The Administration launched the Energy Data Initiative in 2012 to liberate data as a fuel for innovation while rigorously protecting privacy.  The primary fuel for the Energy Data Initiative is open data.  Open data can take many forms but generally includes information that is machine-readable, freely accessible and in an industry-standard format.  In particular, open data from the private sector made available to consumers may spur a uniquely scalable degree of innovation.  For example, enabling energy customers to securely access their own household or building energy data — via a “Green Button” on their utility website — has fueled the next generation of energy efficiency products and services.  Within this context, the U.S. Department of Energy (DOE) is launching the Apps for Vehicles Challenge

The Challenge seeks to spur and highlight innovations from vehicle-generated open data.  The data streams are diverse, but generally include text-based information on things like engine speed, brake position, headlights on/off, and distance covered since restart. This vehicle data has long been available to mechanics and technicians using specialized equipment.  But by applying open data principles, individuals will be able to readily access this on-board data directly through Bluetooth, USB and other standard hardware. Associated platforms will enable vehicle owners to provide this data to authorized third-party developers to create and then deliver new apps, products, and services.  As a result, these third-party developers will help Americans while also creating jobs.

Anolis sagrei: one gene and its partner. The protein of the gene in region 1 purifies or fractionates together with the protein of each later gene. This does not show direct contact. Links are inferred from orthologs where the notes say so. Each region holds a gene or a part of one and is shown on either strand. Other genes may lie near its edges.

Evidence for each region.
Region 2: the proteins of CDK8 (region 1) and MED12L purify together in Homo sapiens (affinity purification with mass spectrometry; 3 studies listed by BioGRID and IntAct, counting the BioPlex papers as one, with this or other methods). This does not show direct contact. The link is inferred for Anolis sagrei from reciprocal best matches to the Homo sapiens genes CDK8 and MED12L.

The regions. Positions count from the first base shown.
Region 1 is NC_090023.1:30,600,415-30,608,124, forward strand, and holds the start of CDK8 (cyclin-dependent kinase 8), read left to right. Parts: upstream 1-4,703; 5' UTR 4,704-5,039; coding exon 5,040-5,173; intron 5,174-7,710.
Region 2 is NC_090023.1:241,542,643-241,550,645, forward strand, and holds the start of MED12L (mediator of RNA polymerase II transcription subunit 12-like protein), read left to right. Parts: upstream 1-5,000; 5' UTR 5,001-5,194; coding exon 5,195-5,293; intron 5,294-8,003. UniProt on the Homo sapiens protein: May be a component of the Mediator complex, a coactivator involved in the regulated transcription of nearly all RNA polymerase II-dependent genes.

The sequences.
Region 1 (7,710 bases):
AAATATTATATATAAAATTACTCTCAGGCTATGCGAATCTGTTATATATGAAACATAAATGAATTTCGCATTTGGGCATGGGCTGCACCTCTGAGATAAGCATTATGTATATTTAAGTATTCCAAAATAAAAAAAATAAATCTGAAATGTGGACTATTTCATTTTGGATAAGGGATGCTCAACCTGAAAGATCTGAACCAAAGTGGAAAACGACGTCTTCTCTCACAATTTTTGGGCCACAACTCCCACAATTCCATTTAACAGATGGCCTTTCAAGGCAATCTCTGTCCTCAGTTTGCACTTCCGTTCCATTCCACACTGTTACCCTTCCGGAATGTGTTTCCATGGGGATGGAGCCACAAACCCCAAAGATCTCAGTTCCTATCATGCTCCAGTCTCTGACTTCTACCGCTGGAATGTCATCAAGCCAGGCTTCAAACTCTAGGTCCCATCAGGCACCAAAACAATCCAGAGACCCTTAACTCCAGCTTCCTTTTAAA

Phase 2 of the Challenge will feature the final, working products from the previous Ideation Phase.


Only the Finalists from Phase 1 of the Apps for Vehicles Challenge are invited to Phase 2.  Finalists are listed at the following site:


Finalists from Phase 1 of the Apps for Vehicles Challenge need to transform their proposed Ideations into real Products.  Since Sample Vehicle Data is being offered as the fuel for these apps, the definition of "real" is intentionally broad.  We know what is not acceptable: only having a slide show, a white paper or a business plan.  The Product needs to actually work.

Hackathon Sponsors


$34,000 in prizes

Grand Prize - Judges Pick

Half of the remaining cash from the original $50,000 prize pool will go to the Team that best satisfies the Evaluation Criteria for Phase 2.

Grand Prize - Popular Choice

The team with the most votes will win half of the remaining cash from the original $50,000 prize pool.

Honorable Mention for Safety Innovation

Honorable Mention for Fuel Efficiency Innovation

Devpost Achievements

Submitting to this hackathon could earn you:

How to enter

Only the Finalists from Phase 1 of the Apps for Vehicles Challenge are invited to Phase 2.  Finalists are listed at the following site:

Finalists must also comply with all of the Official Rules, which are available to view through the "Rules" tab at the top of this page.


Vehicle Technologies Office

Vehicle Technologies Office
Department of Energy

Judging Criteria

  • Potential Impact
    Each Submission will be rated on the strength of its potential to help individuals, organizations, and communities make informed decisions to improve their fuel efficiency.
  • Creativity and Innovation
    Each Submission will be rated for the degree of new thinking it brings to applications for the transportation sector, and the creativity shown in designing for impact.
  • Use of Open Vehicle Data
    Each Submission must make use of open vehicle data. Judges will be looking at both the depth of usage for each data stream and the breadth of different data streams that are integrated.
  • Implementation
    Each Submission will be rated on its ability to be immediately used by consumers. User experience and interactive capabilities will also be assessed. Preference will be given to applications/products that are accessible to a range of consumers.

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